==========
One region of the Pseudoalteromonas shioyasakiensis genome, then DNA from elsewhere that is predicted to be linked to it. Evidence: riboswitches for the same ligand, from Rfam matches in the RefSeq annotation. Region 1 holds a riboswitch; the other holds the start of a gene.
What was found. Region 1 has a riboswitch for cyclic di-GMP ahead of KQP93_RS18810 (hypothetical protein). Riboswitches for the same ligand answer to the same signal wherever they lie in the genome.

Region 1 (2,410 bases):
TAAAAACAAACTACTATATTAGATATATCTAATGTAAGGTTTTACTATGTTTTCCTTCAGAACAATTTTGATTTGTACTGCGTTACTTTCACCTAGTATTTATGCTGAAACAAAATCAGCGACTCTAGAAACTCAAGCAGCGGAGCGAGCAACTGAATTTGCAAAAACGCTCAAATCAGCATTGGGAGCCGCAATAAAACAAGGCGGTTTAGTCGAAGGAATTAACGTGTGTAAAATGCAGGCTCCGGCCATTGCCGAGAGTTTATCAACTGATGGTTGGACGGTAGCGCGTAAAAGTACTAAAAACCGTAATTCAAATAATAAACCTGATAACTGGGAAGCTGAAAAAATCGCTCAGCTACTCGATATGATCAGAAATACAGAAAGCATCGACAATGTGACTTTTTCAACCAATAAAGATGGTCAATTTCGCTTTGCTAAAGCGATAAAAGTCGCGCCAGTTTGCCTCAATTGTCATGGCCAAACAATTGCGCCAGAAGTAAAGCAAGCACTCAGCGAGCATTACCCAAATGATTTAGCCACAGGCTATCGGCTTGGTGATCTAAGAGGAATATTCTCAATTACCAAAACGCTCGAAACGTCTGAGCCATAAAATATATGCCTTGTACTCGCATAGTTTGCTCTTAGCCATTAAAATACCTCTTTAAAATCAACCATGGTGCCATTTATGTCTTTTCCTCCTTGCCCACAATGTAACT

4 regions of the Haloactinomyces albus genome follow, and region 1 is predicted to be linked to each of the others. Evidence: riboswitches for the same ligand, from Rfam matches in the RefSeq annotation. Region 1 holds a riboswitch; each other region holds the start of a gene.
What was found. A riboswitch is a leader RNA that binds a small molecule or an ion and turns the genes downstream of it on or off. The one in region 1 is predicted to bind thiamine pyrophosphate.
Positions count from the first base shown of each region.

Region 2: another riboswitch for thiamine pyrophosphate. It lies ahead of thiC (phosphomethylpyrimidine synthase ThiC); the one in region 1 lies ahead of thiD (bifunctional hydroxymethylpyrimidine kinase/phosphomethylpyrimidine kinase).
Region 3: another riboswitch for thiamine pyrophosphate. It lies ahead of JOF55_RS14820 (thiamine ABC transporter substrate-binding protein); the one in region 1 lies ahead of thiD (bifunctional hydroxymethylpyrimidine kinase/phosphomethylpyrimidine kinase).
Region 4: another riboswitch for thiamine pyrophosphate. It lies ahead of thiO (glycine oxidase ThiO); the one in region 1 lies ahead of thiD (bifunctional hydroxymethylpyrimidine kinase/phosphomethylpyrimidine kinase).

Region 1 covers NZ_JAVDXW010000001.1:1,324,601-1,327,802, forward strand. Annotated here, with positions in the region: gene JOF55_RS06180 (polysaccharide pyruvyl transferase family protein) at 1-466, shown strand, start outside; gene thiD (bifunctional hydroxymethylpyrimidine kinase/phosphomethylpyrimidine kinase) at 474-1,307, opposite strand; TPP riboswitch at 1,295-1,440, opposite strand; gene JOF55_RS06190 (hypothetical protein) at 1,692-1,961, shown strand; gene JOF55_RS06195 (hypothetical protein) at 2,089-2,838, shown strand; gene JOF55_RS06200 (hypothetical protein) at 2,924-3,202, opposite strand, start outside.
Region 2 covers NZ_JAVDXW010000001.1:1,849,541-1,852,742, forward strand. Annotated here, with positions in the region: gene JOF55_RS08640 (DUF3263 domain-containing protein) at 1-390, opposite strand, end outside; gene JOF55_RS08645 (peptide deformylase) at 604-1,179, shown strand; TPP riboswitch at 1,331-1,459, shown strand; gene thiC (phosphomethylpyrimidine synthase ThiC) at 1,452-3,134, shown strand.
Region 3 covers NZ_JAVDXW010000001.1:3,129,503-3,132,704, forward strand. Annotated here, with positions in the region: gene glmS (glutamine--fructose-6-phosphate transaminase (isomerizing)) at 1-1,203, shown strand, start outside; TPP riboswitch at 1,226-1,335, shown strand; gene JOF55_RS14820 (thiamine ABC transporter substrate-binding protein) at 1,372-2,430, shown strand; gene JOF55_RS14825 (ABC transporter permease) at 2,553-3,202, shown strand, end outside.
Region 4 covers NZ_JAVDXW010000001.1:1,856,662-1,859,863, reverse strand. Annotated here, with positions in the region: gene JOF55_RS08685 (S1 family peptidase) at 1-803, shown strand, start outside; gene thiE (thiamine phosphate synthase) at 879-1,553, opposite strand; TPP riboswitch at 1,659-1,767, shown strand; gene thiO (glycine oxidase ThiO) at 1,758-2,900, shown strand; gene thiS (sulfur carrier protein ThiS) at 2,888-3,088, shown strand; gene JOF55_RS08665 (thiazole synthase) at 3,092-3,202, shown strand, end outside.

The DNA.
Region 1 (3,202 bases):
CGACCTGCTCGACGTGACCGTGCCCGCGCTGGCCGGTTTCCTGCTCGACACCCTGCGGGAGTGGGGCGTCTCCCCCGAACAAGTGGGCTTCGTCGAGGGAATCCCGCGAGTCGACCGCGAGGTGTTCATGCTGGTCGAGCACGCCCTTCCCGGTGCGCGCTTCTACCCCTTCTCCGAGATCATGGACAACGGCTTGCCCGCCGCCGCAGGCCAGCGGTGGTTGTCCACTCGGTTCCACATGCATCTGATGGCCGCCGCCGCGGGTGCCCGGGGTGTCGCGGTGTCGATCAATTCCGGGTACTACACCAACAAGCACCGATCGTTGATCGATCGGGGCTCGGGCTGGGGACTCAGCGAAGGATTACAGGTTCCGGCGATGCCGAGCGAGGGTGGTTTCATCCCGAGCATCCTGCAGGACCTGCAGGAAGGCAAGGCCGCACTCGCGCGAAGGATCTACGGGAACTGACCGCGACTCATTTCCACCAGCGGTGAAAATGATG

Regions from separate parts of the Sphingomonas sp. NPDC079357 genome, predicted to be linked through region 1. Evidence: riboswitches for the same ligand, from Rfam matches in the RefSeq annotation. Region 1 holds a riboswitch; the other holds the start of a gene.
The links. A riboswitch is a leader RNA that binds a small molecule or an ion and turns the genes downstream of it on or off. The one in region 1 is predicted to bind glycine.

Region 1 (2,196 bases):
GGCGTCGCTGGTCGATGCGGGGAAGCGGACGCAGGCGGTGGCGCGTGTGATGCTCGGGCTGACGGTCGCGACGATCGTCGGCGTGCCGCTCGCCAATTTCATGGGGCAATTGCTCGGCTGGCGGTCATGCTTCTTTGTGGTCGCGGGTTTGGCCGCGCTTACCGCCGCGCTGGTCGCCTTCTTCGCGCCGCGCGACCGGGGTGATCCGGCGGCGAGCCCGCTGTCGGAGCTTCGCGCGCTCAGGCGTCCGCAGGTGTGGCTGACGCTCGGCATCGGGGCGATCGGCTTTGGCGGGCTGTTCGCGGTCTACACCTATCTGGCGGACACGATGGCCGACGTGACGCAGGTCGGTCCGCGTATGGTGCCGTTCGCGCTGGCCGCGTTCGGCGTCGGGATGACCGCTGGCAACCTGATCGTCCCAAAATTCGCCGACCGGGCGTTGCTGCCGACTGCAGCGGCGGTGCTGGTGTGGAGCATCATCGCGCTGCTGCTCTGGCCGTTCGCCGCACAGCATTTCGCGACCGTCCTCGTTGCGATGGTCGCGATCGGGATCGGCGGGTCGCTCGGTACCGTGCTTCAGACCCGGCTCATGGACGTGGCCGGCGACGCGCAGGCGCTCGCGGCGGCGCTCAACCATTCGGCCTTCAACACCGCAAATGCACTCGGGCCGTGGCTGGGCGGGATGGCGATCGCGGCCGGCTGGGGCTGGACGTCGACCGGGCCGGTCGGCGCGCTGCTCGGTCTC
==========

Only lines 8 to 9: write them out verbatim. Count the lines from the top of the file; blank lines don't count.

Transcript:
Region 2: another riboswitch for thiamine pyrophosphate. It lies ahead of thiC (phosphomethylpyrimidine synthase ThiC); the one in region 1 lies ahead of thiD (bifunctional hydroxymethylpyrimidine kinase/phosphomethylpyrimidine kinase).
Region 3: another riboswitch for thiamine pyrophosphate. It lies ahead of JOF55_RS14820 (thiamine ABC transporter substrate-binding protein); the one in region 1 lies ahead of thiD (bifunctional hydroxymethylpyrimidine kinase/phosphomethylpyrimidine kinase).